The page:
A closer look at catalysts
After an extended period of weakness, emerging market equities have rebounded nicely year-to-date — outperforming developed market stocks by a sizeable margin, as measured by the MSCI Emerging Markets Index and MSCI EAFE Index.1 In my view, this strong performance has been driven by better macroeconomic conditions, strong earnings growth and discounted valuations relative to developed market equities.1
Let’s take a closer look at these emerging market catalysts:
Improving macro conditions
- China posted better-than-expected gross domestic product (GDP) numbers for the first and second quarters of the year, and the structure of the Chinese economy continues to improve.
- In India, important tax reforms have been enacted in the form of a national “goods and services tax,” which was implemented on July 1. This was watershed legislation — one of the most important reforms ever passed in India, in my view. The new tax makes India a common market, which eases the movement of goods across states, and should boost economic efficiency. I believe the tax will eventually have a positive long-term impact on productivity and economic growth.
- In Brazil, political malfeasance has made headlines, but economic fundamentals continue to improve. Real wage growth has turned positive, unemployment has begun to fall, corporate balance sheets are being deleveraged and inflation has been kept in check. Despite political uncertainty, Brazil has also made progress enacting various reforms, with labor bills passed by both houses of the National Congress. On balance, I believe positive economic forces in Brazil outweigh the country’s political uncertainties.
- In Russia, economic growth has accelerated after two years of recessions, while inflation has slowed even amid monetary easing. These are positive signs for an energy-dependent economy hurt by low crude oil prices.
Corporate earnings on the upswing
Corporate earnings are also on the upswing in many emerging markets. Consensus analyst estimates for earnings growth have been revised upward for both 2017 and 2018. In fact, some analysts are expecting 20% higher year-over-year corporate earnings growth from emerging markets equities for 2017.2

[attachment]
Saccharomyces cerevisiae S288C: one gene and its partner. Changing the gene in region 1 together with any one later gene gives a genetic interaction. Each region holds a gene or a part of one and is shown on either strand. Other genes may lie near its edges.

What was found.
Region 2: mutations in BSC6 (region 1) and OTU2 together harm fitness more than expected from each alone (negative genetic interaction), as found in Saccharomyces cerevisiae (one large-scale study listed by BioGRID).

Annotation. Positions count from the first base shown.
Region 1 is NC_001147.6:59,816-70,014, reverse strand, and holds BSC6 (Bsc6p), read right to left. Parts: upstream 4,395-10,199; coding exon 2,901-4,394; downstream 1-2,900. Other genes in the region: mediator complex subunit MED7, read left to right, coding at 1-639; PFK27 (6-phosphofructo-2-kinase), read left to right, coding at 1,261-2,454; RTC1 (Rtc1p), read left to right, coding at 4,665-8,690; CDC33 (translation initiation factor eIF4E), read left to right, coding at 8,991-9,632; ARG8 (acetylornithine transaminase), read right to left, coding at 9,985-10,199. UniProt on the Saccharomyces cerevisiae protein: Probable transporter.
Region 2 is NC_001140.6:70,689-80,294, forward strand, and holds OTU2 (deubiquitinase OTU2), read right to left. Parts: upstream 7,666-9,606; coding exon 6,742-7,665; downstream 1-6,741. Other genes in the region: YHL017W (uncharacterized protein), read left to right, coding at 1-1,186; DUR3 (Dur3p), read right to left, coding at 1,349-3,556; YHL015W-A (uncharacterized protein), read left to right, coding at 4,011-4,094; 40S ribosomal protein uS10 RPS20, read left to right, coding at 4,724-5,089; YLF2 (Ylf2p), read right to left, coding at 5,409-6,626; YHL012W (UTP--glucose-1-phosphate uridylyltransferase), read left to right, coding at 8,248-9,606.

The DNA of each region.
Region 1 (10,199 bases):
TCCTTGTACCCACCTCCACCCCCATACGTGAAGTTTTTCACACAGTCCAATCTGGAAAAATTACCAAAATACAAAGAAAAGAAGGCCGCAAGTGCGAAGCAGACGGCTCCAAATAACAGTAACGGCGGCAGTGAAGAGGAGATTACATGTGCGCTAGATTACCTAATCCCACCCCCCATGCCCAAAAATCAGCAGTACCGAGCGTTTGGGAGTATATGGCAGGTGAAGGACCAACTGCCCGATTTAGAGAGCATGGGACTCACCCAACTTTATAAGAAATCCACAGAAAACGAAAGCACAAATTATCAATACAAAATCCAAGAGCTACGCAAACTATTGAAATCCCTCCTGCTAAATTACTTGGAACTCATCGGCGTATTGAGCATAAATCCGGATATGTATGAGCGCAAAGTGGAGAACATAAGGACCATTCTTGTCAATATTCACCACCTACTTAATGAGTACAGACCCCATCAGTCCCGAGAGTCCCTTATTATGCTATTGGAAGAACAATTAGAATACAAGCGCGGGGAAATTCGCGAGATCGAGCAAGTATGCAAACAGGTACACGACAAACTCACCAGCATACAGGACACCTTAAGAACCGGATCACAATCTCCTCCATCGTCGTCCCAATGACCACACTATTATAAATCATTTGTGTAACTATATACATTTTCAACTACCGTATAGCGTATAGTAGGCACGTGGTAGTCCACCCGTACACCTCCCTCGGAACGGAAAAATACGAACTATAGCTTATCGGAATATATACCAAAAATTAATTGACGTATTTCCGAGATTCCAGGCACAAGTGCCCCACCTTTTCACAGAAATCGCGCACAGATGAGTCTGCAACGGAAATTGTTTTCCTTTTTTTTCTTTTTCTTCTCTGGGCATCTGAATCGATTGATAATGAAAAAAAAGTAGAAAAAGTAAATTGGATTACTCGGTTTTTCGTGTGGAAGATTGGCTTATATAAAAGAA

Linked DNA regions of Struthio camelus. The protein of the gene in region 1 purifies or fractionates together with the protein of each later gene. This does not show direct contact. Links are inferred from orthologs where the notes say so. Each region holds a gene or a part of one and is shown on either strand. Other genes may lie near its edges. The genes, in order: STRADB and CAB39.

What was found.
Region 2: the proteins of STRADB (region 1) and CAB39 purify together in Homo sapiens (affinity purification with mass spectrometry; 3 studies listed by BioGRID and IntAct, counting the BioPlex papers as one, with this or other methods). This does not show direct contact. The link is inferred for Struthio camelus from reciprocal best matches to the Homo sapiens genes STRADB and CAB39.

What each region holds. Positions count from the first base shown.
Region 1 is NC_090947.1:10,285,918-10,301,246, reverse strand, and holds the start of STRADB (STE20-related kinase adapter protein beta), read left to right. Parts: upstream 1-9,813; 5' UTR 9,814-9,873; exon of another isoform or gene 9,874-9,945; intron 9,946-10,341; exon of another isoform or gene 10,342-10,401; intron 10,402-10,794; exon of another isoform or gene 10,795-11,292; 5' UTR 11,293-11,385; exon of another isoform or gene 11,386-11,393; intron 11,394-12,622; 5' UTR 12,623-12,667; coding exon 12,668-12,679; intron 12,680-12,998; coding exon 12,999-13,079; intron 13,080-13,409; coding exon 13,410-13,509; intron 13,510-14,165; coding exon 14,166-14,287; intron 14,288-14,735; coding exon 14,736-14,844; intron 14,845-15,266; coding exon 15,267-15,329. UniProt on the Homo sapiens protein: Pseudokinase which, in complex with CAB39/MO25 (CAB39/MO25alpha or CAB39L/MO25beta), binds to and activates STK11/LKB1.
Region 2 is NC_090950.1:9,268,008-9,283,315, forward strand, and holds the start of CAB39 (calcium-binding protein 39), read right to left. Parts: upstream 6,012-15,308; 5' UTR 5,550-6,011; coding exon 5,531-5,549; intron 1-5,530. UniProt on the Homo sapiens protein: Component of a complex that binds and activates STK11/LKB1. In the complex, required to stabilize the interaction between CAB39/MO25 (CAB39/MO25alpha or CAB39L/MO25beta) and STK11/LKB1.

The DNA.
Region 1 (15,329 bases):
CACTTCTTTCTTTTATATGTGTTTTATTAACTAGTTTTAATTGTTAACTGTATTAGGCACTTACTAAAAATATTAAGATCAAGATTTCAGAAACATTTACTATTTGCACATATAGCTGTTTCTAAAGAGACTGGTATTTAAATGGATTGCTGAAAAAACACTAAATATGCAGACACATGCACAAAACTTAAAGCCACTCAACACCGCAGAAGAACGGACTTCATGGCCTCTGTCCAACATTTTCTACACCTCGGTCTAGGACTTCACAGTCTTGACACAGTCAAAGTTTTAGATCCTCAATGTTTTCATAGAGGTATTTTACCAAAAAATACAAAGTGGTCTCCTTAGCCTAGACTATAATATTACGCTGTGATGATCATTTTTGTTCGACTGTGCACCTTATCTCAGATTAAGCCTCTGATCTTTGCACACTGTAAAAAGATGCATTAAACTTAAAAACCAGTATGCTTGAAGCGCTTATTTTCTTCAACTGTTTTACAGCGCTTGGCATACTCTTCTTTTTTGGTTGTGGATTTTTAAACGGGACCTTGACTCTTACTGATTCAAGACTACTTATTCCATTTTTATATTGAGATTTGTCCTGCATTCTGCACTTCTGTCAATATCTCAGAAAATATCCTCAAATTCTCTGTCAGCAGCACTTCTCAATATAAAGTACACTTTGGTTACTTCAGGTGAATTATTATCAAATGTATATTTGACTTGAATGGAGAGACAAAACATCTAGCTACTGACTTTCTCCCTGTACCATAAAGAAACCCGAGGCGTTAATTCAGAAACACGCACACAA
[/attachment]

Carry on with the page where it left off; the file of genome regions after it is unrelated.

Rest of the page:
Valuations remain reasonable compared to developed markets
Despite these positive trends, emerging market stocks are still remarkably affordable — especially relative to developed market issues.
- On a trailing price-to-book value basis, emerging market equities are trading in line with historical valuations. Relative to developed markets, however, emerging markets equities remain at a roughly 26% discount.3
- On a forward price-to-earnings basis, emerging market equities are trading at 12% premium to their historical valuations, but remain at a discount to developed market stocks.3
While conditions appear to be improving for emerging markets as a whole, individual stock selection remains critical. The Invesco International and Global Growth team uses a fundamental, bottom-up approach to selecting stocks. We believe focusing on companies’ earnings, quality and valuation (EQV) characteristics can reward investors over the long term.
1 Source: FactSet Research Systems as of June 30, 2017. MSCI Emerging Markets Index year-to-date performance is 18.43%, compared to MSCI EAFE Index year-to-date performance of 13.81%, as of July 25, 2017.
2 Source: HSBC GEMS Equities Wrap Up, June 2017
3 Source: Invesco, Compustat and MSCI. Data as of June 30, 2017. Emerging markets represented by the MSCI Emerging Markets Index. Developed markets represented by the MSCI EAFE Index. Price-to-book data date back to December 1995; data as of July 16, 2017. Price-to-earnings data date back to December 2002; data as of July 16, 2017.
Shuxin (Steve) Cao, CFA, CPA
Senior Portfolio Manager
Steve Cao is a senior portfolio manager for Invesco international/global growth strategies. He began his investment career in 1993 as an international equity analyst specializing in Asian securities at Boatmen’s Trust Co. In 1997, he joined Invesco and continued as an international equity analyst with a focus on Asia and Latin America until assuming his present duties in 1999.
A native of Tianjin, China, Mr. Cao earned a Bachelor of Arts degree in English from the Tianjin Foreign Language Institute and an MBA from Texas A&M University.
He is a Certified Public Accountant (CPA) and a CFA charterholder.
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Past performance is not indicative of future results.
An investment cannot be made into an index.
Forward price-to-earnings ratio is a variant of a company’s price-to-earnings ratio, and is calculated by dividing the company’s current share price by its expected earnings, usually for the next 12 months or next full fiscal year.
Price-to-book ratio is calculated by dividing the market price of a stock by the book value per share.
The risks of investing in securities of foreign issuers can include fluctuations in foreign currencies, political and economic instability, and foreign taxation issues.
An investment in emerging market countries carries greater risks compared to more developed economies.
The information provided is for educational purposes only and does not constitute a recommendation of the suitability of any investment strategy for a particular investor. Invesco does not provide tax advice. The tax information contained herein is general and is not exhaustive by nature. Federal and state tax laws are complex and constantly changing. Investors should always consult their own legal or tax professional for information concerning their individual situation. The opinions expressed are those of the authors, are based on current market conditions and are subject to change without notice. These opinions may differ from those of other Invesco investment professionals.
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